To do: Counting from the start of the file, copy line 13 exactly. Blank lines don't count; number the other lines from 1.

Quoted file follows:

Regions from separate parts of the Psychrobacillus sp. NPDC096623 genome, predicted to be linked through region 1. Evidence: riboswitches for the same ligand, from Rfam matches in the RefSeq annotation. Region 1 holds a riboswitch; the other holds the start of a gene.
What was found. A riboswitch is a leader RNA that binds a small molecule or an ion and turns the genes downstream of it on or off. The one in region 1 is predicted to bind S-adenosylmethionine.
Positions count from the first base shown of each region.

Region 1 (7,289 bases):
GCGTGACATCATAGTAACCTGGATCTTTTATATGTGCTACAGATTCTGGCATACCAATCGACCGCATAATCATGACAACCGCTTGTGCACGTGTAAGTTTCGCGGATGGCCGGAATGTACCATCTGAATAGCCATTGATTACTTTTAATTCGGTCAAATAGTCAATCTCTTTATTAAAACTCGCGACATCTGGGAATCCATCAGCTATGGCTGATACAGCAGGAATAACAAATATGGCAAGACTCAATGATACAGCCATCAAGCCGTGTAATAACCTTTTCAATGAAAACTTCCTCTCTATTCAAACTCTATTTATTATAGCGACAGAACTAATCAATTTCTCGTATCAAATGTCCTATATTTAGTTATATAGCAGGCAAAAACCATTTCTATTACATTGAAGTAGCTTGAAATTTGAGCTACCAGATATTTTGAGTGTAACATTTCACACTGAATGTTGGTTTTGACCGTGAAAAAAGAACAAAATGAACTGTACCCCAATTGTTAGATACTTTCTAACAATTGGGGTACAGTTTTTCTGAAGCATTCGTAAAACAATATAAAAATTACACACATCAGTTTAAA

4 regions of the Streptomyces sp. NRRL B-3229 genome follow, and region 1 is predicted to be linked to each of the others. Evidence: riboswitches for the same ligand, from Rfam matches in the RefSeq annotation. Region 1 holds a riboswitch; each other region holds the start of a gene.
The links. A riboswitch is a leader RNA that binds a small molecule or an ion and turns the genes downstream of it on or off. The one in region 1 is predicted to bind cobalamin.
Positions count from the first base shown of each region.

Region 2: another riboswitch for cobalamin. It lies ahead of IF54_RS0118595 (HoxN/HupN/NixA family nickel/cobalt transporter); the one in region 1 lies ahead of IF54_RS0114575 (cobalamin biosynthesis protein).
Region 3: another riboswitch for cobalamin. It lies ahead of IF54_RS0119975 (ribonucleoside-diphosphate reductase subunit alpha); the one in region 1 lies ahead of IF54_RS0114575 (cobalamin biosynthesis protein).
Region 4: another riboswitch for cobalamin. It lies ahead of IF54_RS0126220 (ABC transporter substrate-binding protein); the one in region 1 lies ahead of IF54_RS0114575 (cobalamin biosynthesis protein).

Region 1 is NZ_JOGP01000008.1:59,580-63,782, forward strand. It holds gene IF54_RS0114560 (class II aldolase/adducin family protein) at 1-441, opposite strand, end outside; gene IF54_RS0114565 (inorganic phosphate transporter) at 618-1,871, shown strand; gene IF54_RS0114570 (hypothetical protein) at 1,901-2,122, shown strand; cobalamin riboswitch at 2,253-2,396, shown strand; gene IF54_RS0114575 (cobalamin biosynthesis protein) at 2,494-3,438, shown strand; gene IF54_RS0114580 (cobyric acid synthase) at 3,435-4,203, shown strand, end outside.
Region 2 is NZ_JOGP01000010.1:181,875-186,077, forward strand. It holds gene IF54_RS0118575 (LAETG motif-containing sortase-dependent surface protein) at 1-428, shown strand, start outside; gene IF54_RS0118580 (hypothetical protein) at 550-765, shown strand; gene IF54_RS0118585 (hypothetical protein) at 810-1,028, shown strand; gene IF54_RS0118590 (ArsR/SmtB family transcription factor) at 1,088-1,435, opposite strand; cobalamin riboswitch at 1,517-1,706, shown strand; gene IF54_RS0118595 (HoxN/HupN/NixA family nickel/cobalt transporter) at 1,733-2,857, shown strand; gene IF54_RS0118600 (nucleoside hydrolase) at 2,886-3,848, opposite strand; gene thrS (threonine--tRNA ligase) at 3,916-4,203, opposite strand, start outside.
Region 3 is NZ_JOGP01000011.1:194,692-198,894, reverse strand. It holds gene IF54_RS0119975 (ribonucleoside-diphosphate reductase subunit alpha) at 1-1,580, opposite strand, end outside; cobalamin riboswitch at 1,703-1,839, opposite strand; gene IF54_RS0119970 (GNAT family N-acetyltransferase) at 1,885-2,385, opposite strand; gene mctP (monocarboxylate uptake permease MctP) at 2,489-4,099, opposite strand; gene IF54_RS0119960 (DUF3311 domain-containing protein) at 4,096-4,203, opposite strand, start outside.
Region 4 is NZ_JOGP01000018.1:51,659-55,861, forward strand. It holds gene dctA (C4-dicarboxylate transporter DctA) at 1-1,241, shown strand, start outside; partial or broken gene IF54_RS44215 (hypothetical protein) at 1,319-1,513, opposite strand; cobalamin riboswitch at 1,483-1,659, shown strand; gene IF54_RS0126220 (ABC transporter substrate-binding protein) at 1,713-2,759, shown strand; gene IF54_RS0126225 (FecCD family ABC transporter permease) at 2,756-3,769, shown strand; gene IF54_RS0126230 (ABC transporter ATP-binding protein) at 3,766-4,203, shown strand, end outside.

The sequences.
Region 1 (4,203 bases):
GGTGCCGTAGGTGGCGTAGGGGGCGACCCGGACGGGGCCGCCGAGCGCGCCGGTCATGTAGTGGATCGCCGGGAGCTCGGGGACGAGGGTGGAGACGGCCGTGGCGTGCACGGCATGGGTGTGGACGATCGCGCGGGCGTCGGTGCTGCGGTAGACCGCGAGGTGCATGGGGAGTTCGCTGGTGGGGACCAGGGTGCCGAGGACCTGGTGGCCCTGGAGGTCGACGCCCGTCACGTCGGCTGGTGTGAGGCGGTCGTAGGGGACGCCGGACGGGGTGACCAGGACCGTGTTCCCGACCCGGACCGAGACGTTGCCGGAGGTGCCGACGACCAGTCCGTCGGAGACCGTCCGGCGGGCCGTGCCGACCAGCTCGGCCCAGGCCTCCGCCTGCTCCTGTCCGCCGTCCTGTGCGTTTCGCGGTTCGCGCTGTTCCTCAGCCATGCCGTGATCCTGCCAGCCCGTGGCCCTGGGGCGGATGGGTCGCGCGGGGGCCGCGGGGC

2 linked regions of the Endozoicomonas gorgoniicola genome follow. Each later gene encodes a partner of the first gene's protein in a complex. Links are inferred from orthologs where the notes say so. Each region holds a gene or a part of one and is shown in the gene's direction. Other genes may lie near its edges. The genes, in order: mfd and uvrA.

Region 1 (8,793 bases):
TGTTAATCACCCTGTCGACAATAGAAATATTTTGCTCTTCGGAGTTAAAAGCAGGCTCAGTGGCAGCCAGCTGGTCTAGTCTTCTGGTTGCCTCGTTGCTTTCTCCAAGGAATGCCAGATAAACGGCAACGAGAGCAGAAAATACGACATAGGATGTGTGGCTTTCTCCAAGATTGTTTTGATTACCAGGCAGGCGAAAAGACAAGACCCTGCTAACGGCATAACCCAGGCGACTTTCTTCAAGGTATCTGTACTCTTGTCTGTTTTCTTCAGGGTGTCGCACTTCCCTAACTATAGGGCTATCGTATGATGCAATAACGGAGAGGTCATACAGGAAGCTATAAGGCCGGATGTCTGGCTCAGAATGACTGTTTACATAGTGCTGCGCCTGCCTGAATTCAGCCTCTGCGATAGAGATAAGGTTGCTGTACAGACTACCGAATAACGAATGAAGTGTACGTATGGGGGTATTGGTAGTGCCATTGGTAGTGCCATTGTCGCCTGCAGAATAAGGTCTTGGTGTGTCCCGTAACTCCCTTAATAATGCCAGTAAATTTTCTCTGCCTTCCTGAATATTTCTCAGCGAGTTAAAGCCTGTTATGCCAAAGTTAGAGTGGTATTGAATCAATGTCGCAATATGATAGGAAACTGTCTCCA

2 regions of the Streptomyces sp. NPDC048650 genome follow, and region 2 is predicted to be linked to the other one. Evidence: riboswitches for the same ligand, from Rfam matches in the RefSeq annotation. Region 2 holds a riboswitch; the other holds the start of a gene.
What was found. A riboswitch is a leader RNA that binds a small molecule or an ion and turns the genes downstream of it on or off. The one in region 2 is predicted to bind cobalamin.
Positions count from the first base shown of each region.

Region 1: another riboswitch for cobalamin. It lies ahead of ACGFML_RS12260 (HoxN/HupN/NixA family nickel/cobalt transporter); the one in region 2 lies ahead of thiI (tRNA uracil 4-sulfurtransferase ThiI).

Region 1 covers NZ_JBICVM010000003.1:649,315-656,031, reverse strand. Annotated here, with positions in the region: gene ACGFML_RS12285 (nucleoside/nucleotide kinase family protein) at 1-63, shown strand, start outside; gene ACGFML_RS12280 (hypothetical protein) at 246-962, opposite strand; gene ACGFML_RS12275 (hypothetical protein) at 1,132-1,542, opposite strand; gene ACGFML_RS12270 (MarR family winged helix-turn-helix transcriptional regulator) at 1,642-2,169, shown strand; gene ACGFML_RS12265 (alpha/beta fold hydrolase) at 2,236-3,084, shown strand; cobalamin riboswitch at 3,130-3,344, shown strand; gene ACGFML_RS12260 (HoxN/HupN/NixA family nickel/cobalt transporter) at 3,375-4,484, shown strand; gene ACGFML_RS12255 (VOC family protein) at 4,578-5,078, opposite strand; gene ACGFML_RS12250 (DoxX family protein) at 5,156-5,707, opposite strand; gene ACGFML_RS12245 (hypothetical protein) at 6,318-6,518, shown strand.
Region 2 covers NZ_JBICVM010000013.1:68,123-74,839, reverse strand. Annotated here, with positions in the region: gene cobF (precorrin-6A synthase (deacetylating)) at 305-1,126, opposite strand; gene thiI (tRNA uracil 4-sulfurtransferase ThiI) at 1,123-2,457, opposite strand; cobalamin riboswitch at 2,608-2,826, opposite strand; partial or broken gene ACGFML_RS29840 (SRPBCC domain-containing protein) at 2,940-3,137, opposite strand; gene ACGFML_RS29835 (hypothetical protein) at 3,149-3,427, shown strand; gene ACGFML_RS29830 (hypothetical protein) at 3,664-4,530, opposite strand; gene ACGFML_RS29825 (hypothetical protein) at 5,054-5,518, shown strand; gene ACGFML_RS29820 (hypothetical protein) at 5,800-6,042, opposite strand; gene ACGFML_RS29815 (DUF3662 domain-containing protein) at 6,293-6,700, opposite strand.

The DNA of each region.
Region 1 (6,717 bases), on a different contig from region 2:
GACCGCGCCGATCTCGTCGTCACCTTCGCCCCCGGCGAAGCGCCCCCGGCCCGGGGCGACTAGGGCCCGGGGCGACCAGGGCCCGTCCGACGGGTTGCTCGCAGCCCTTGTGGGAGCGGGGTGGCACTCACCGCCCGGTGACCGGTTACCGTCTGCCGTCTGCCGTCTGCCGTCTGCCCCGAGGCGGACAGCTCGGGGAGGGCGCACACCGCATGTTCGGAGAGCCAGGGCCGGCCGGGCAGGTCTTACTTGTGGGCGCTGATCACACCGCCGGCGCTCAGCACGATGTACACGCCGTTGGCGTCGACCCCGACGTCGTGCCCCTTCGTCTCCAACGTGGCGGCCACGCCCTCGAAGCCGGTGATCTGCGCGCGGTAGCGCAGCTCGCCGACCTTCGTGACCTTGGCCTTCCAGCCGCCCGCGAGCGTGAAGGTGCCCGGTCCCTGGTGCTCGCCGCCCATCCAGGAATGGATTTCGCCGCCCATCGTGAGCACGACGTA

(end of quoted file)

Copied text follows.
Region 2 is NZ_JOGP01000010.1:181,875-186,077, forward strand. It holds gene IF54_RS0118575 (LAETG motif-containing sortase-dependent surface protein) at 1-428, shown strand, start outside; gene IF54_RS0118580 (hypothetical protein) at 550-765, shown strand; gene IF54_RS0118585 (hypothetical protein) at 810-1,028, shown strand; gene IF54_RS0118590 (ArsR/SmtB family transcription factor) at 1,088-1,435, opposite strand; cobalamin riboswitch at 1,517-1,706, shown strand; gene IF54_RS0118595 (HoxN/HupN/NixA family nickel/cobalt transporter) at 1,733-2,857, shown strand; gene IF54_RS0118600 (nucleoside hydrolase) at 2,886-3,848, opposite strand; gene thrS (threonine--tRNA ligase) at 3,916-4,203, opposite strand, start outside.